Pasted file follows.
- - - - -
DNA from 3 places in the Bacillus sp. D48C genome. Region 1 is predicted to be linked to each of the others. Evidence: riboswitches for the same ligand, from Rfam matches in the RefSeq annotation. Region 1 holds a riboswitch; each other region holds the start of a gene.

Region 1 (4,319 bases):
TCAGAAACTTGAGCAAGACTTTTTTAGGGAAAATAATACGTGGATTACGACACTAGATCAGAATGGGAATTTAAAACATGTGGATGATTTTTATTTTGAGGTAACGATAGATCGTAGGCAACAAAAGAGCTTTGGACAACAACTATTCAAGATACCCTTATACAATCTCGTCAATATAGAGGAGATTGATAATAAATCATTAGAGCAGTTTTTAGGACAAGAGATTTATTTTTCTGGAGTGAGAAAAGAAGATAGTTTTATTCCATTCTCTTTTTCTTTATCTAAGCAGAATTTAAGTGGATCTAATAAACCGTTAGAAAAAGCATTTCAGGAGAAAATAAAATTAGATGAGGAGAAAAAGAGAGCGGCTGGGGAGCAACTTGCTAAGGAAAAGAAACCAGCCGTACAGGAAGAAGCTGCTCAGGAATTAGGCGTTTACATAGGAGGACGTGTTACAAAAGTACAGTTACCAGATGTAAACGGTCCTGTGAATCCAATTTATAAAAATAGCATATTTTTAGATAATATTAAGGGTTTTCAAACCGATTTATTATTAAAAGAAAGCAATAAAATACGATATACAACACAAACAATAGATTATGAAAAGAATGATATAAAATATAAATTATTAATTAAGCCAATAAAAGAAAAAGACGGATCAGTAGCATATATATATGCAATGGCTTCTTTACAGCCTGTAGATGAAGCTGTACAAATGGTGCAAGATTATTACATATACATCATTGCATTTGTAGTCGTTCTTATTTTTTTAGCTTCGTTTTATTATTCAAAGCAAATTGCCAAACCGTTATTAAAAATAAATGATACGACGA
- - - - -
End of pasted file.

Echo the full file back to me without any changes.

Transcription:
DNA from 3 places in the Bacillus sp. D48C genome. Region 1 is predicted to be linked to each of the others. Evidence: riboswitches for the same ligand, from Rfam matches in the RefSeq annotation. Region 1 holds a riboswitch; each other region holds the start of a gene.

Region 1 (4,319 bases):
TCAGAAACTTGAGCAAGACTTTTTTAGGGAAAATAATACGTGGATTACGACACTAGATCAGAATGGGAATTTAAAACATGTGGATGATTTTTATTTTGAGGTAACGATAGATCGTAGGCAACAAAAGAGCTTTGGACAACAACTATTCAAGATACCCTTATACAATCTCGTCAATATAGAGGAGATTGATAATAAATCATTAGAGCAGTTTTTAGGACAAGAGATTTATTTTTCTGGAGTGAGAAAAGAAGATAGTTTTATTCCATTCTCTTTTTCTTTATCTAAGCAGAATTTAAGTGGATCTAATAAACCGTTAGAAAAAGCATTTCAGGAGAAAATAAAATTAGATGAGGAGAAAAAGAGAGCGGCTGGGGAGCAACTTGCTAAGGAAAAGAAACCAGCCGTACAGGAAGAAGCTGCTCAGGAATTAGGCGTTTACATAGGAGGACGTGTTACAAAAGTACAGTTACCAGATGTAAACGGTCCTGTGAATCCAATTTATAAAAATAGCATATTTTTAGATAATATTAAGGGTTTTCAAACCGATTTATTATTAAAAGAAAGCAATAAAATACGATATACAACACAAACAATAGATTATGAAAAGAATGATATAAAATATAAATTATTAATTAAGCCAATAAAAGAAAAAGACGGATCAGTAGCATATATATATGCAATGGCTTCTTTACAGCCTGTAGATGAAGCTGTACAAATGGTGCAAGATTATTACATATACATCATTGCATTTGTAGTCGTTCTTATTTTTTTAGCTTCGTTTTATTATTCAAAGCAAATTGCCAAACCGTTATTAAAAATAAATGATACGACGA